Indeed, I consider myself fortunate to be in a position to assist broadcasters that have the intention of breaking out of the chains of their own making. There are many more adventures to be experienced, advances to be made, advertisers and audiences to astound and money to be made.

Is it not quite past time to stop doing the Swamp Dance up past our knees in rotting, nauseating goop; getting sucked in deeper with every erratic step; flailing about while fending off bugs; watching out for poisonous snakes and constantly expecting the approach of pre-programmed, murderous, unethical and unforgiving gators?

As I mentioned earlier, I have no expectation that Corporate Music Radio, as an Industry, has much of a future. I certainly am not projecting a future that would be exciting, profitable and full of challenges and marvelous potentials. There are remaining, however, the possibilities that maybe a couple of organizations will pre-empt their own demise and begin considering the alternatives.

As a broad generalization, Corporate Music Radio is currently in the business of delivering substandard widgets to a market that is still willing to accept them around 5% as the story goes. The first, obvious alternative would be to: earn a greater portion of what is already available in the market. The five percent number is, practically, irrelevant.

In recalling the quote of the (above) commentator, any chat about an ROI is a moot conversation until the advantages of making the investments in the first place are well and truly appreciated. Another quote from the same (above) comment: and there are so many stations in most markets that nobody can realistically project massive ratings.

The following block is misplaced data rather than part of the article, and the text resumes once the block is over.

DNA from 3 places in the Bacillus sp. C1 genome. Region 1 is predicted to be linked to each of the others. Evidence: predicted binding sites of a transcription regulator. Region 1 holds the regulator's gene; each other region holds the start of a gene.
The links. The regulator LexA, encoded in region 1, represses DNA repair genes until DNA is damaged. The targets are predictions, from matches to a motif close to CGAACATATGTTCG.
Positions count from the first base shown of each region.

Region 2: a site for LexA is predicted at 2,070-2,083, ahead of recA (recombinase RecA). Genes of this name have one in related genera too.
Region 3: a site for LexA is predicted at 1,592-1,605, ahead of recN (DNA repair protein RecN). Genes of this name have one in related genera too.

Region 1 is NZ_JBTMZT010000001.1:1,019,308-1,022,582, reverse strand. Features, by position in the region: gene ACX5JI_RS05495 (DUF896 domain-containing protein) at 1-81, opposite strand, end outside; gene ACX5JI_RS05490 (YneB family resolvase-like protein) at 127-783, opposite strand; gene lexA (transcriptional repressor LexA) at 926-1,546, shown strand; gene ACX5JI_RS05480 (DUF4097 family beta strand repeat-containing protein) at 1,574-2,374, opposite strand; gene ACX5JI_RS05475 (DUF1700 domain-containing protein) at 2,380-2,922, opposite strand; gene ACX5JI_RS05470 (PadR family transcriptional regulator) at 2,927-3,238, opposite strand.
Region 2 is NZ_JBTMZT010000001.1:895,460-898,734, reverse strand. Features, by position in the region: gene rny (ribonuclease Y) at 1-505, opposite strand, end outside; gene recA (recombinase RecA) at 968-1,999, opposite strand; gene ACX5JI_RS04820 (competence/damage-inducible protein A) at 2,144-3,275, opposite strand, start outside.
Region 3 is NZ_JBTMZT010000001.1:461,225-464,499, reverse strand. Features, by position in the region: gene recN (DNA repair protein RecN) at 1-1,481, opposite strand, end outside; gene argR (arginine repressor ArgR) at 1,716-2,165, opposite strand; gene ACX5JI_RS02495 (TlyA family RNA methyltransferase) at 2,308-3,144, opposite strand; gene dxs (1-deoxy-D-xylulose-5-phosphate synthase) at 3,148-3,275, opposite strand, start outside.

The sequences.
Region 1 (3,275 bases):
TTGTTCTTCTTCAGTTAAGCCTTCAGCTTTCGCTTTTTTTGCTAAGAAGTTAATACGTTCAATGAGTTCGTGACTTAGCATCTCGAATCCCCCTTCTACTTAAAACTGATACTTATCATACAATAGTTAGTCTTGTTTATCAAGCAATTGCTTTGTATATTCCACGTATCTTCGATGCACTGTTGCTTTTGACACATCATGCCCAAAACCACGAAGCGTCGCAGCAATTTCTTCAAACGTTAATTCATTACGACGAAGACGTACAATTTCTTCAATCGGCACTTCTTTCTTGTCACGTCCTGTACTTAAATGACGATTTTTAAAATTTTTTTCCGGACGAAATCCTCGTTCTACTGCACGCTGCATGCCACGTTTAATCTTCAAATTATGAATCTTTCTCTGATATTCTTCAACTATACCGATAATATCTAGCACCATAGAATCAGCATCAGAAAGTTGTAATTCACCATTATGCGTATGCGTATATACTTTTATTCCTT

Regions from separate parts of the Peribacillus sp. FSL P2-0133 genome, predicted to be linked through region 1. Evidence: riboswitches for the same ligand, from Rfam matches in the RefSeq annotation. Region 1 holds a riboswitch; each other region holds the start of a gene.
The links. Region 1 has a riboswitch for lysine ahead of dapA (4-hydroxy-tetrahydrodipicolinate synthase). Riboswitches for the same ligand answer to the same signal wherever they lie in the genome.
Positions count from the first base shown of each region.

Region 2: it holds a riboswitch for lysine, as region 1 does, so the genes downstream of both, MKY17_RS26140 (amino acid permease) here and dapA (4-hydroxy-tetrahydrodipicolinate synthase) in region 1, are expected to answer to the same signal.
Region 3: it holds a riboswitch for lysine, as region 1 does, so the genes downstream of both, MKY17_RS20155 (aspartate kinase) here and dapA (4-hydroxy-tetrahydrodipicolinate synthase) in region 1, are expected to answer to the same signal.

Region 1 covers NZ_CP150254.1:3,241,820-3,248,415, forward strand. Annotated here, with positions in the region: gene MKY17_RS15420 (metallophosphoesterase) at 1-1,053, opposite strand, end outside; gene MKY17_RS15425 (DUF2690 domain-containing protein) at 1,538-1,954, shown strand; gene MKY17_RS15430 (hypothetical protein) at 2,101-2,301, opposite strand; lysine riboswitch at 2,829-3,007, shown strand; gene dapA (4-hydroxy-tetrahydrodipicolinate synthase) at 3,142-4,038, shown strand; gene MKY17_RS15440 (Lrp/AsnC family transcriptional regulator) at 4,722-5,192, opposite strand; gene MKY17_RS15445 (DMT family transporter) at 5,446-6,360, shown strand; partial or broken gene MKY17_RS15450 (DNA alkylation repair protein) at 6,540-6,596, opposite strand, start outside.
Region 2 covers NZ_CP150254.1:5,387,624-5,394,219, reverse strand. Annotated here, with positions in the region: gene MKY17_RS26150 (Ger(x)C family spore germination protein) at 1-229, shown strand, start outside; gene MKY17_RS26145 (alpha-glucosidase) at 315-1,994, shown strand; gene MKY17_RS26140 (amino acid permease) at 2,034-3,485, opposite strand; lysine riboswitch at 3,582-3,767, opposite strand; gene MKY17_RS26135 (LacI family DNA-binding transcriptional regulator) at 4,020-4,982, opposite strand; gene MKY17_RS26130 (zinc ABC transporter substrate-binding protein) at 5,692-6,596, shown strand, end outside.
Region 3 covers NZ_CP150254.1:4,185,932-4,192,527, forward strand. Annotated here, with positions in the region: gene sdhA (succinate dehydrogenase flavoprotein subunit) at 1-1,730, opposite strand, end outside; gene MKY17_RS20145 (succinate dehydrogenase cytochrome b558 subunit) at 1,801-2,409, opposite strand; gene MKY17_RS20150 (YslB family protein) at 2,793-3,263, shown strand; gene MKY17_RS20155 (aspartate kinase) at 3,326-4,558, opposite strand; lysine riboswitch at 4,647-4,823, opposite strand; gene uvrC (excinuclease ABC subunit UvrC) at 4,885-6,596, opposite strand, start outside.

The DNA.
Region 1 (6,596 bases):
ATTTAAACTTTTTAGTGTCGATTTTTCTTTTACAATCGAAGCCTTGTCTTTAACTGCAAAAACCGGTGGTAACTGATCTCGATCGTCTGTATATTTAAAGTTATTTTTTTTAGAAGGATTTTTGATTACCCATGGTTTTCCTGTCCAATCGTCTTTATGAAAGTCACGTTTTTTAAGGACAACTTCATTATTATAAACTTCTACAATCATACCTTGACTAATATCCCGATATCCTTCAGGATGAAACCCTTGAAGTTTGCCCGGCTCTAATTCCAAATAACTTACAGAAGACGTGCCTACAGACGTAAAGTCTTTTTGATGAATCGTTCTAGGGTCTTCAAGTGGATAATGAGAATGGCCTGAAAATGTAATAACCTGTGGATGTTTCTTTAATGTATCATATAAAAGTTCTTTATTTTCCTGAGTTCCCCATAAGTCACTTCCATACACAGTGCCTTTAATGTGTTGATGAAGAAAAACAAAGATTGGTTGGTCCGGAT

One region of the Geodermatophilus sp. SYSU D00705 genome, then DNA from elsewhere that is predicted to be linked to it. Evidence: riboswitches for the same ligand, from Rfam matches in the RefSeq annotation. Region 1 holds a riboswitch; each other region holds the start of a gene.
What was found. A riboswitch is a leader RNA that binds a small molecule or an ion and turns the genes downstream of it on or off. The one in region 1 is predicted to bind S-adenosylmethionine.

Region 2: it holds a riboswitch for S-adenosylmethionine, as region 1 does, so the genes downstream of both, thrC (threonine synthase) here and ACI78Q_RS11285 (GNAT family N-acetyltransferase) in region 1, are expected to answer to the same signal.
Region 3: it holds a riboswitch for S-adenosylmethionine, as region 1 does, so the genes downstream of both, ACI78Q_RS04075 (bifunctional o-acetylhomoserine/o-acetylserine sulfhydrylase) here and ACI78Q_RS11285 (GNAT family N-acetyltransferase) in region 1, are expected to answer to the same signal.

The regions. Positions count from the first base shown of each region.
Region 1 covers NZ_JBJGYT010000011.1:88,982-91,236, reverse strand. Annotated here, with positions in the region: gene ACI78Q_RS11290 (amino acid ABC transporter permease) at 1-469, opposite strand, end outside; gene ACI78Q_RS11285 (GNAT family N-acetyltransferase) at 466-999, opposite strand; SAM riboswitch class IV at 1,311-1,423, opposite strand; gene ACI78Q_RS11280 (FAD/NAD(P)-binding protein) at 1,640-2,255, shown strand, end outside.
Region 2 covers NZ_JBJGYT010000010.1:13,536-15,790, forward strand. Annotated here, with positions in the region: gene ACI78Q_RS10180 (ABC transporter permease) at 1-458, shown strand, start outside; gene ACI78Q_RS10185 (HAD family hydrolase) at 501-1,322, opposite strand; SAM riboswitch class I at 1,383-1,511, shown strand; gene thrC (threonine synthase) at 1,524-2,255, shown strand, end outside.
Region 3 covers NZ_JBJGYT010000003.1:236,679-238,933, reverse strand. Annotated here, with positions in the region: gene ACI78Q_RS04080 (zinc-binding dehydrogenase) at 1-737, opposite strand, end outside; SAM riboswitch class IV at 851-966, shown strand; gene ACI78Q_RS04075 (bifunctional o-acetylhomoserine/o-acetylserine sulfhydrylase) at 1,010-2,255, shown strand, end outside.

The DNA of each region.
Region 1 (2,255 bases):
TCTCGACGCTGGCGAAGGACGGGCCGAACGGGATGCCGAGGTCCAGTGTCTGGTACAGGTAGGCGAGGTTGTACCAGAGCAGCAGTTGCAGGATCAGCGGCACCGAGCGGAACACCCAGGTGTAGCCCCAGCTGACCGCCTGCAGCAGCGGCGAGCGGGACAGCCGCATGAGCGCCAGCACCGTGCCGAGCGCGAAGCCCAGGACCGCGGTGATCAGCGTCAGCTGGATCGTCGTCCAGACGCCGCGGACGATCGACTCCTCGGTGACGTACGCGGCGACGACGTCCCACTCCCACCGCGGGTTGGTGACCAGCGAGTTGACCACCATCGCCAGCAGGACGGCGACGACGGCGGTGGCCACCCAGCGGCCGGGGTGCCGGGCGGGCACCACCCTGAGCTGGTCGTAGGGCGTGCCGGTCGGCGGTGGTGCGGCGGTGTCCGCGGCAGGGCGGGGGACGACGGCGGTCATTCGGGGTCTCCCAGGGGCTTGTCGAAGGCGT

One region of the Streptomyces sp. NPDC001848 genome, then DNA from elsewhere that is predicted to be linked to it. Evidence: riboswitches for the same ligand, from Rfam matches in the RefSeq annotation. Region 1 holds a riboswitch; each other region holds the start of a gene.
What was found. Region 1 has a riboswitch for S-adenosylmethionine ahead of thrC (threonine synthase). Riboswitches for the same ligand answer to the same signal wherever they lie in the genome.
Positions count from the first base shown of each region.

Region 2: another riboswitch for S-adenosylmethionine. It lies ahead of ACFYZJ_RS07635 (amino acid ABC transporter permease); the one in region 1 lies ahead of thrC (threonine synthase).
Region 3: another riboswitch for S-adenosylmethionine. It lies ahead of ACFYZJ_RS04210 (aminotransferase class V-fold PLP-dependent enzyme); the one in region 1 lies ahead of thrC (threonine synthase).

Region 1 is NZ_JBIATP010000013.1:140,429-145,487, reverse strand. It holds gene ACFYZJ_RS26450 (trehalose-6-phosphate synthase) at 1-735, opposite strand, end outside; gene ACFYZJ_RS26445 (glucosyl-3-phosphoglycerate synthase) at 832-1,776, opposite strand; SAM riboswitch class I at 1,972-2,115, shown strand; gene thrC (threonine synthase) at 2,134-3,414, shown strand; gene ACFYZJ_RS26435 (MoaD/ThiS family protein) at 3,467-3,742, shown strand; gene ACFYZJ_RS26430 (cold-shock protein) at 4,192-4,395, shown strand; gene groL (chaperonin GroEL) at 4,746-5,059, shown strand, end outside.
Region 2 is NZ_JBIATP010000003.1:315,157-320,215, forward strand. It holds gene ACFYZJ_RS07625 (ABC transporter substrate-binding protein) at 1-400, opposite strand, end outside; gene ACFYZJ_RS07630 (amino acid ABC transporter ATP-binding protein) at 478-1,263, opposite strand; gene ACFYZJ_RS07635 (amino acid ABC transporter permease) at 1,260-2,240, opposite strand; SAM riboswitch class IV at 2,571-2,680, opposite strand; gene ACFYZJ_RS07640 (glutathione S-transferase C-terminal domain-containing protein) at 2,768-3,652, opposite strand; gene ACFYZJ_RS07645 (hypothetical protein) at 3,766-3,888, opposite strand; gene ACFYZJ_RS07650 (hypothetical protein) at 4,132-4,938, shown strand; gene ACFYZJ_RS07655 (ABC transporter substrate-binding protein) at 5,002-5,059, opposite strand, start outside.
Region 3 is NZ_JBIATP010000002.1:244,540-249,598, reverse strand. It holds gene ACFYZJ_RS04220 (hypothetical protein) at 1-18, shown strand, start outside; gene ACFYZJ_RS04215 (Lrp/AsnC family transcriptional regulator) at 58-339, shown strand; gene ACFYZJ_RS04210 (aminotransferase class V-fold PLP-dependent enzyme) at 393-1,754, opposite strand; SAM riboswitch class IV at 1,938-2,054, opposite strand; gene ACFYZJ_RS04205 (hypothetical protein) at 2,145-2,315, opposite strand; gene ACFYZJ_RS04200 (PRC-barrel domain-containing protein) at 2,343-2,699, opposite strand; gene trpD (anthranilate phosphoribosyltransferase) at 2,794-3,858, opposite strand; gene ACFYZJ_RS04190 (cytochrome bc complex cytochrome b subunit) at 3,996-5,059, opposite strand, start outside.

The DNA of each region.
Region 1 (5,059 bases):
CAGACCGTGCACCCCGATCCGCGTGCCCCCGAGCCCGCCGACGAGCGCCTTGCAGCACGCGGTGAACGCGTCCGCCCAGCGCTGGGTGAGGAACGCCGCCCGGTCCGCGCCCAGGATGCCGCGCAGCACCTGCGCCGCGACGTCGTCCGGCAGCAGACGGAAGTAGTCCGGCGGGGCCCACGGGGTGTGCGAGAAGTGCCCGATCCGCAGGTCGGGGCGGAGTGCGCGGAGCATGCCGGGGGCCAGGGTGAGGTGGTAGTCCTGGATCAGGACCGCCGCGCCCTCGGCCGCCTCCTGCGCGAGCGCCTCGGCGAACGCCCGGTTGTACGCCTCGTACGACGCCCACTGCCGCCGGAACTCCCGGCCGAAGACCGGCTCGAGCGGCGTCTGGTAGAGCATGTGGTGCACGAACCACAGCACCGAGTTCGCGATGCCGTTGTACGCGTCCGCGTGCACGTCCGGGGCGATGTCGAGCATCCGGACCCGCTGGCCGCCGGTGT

To be sure, that would be the case were no station or cluster to take steps to dominate their market. That position exists, by the way, because the folks are stymied as to what to do next!  Sincere assertions of the validity of the status quo just make up more innocuous muzak - to which one can still do The Swamp Dance.

Further, Im reluctant to take up the banner of the zealot, either. I have already noted how the likes of Joan of Arc and others got on their horses and, in (alleged) divinely-inspired frenzies, charged into the heretic hordes. That these holy heroes were later betrayed by the jealousies of their own comrades and fed to the flames anyway should be caution enough. (In Joans case, she was found guilty on a charge of cross-dressing a burning offense.) I take more the position of Joans boyfriend, Murray. You go save France, Joanie. If you find youre in a jam, give me a holler. Love ya!

Read more articlde from Ron HERE

Ronald T. Robinson has been involved in Canadian Radio since the '60s as a performer, writer and coach and has trained and certified as a personal counsellor. Ron makes the assertion that the most important communicative aspects of broadcasting, as they relate to Talent and Creative, have yet to be addressed. Check out his website

(10/26/2013 2:33:02 AM)
a3L42p A round of applause for your post. Really Great.

- NY
(10/23/2013 12:28:10 PM)
ZsokZg Thanks-a-mundo for the article. Really Great.

- NY
(3/31/2012 4:43:10 PM)
That's the mission, Steve - helping the executive branch to get a grip. But only a good, solid, advantageous grip will do.

- Ronald T. Robinson
(3/31/2012 1:21:20 PM)
The problem as I see it, being a long ago participant in that twilight zone of show biz we call radio, is that it's viewed as an Industry, with a capital "I," rather than an art form.

The moment that the marketroids and the bean counters got hold of the levers was the moment that all was lost.

The Internet's now where the creativity happens. At least until the marketroids and bean counters get that fully in their grasp.

- Steve
(3/29/2012 3:23:21 PM)
What, I wonder, is so "magic" about an eight-fold return on investment...? Tried mutuals, real estate or lotteries lately?
Still, I believe this is an achievable and even reasonable number.
My owners always did a lot better than that on me. And it got better year after year. Plus, as pointed out: the alternative doth truly suck heavily.
(Swamp Dance music estab and up...)

- Ronald T. Robinson